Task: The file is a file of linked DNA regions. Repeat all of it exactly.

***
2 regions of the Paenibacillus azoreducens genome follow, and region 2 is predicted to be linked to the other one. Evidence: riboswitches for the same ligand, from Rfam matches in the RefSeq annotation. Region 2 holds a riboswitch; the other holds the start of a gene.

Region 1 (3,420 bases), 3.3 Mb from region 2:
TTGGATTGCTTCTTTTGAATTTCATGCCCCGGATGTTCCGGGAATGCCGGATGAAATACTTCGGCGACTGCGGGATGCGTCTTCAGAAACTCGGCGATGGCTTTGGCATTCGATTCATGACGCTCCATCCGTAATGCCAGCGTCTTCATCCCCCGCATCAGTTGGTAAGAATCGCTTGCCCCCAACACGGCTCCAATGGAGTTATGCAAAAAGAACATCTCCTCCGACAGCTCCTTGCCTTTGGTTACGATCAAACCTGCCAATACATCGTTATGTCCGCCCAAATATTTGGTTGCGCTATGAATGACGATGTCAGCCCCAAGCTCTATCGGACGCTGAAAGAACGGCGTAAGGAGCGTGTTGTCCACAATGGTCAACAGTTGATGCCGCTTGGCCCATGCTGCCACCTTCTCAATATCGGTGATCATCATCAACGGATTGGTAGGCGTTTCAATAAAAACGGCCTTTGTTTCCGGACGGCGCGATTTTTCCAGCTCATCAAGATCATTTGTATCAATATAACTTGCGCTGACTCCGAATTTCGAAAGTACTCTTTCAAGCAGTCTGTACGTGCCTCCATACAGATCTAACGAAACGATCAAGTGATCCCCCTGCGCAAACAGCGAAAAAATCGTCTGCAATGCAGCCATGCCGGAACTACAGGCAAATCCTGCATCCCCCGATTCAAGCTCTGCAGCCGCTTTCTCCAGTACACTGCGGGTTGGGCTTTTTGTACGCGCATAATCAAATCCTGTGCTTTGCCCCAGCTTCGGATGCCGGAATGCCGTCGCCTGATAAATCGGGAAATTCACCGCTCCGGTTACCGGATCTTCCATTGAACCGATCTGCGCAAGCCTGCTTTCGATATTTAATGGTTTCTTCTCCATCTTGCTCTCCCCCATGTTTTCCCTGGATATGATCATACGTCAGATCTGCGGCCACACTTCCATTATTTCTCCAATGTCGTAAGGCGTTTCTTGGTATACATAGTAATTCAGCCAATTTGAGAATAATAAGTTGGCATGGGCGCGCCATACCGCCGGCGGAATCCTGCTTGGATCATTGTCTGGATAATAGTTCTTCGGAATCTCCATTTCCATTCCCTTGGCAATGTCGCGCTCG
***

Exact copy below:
2 regions of the Paenibacillus azoreducens genome follow, and region 2 is predicted to be linked to the other one. Evidence: riboswitches for the same ligand, from Rfam matches in the RefSeq annotation. Region 2 holds a riboswitch; the other holds the start of a gene.

Region 1 (3,420 bases), 3.3 Mb from region 2:
TTGGATTGCTTCTTTTGAATTTCATGCCCCGGATGTTCCGGGAATGCCGGATGAAATACTTCGGCGACTGCGGGATGCGTCTTCAGAAACTCGGCGATGGCTTTGGCATTCGATTCATGACGCTCCATCCGTAATGCCAGCGTCTTCATCCCCCGCATCAGTTGGTAAGAATCGCTTGCCCCCAACACGGCTCCAATGGAGTTATGCAAAAAGAACATCTCCTCCGACAGCTCCTTGCCTTTGGTTACGATCAAACCTGCCAATACATCGTTATGTCCGCCCAAATATTTGGTTGCGCTATGAATGACGATGTCAGCCCCAAGCTCTATCGGACGCTGAAAGAACGGCGTAAGGAGCGTGTTGTCCACAATGGTCAACAGTTGATGCCGCTTGGCCCATGCTGCCACCTTCTCAATATCGGTGATCATCATCAACGGATTGGTAGGCGTTTCAATAAAAACGGCCTTTGTTTCCGGACGGCGCGATTTTTCCAGCTCATCAAGATCATTTGTATCAATATAACTTGCGCTGACTCCGAATTTCGAAAGTACTCTTTCAAGCAGTCTGTACGTGCCTCCATACAGATCTAACGAAACGATCAAGTGATCCCCCTGCGCAAACAGCGAAAAAATCGTCTGCAATGCAGCCATGCCGGAACTACAGGCAAATCCTGCATCCCCCGATTCAAGCTCTGCAGCCGCTTTCTCCAGTACACTGCGGGTTGGGCTTTTTGTACGCGCATAATCAAATCCTGTGCTTTGCCCCAGCTTCGGATGCCGGAATGCCGTCGCCTGATAAATCGGGAAATTCACCGCTCCGGTTACCGGATCTTCCATTGAACCGATCTGCGCAAGCCTGCTTTCGATATTTAATGGTTTCTTCTCCATCTTGCTCTCCCCCATGTTTTCCCTGGATATGATCATACGTCAGATCTGCGGCCACACTTCCATTATTTCTCCAATGTCGTAAGGCGTTTCTTGGTATACATAGTAATTCAGCCAATTTGAGAATAATAAGTTGGCATGGGCGCGCCATACCGCCGGCGGAATCCTGCTTGGATCATTGTCTGGATAATAGTTCTTCGGAATCTCCATTTCCATTCCCTTGGCAATGTCGCGCTCG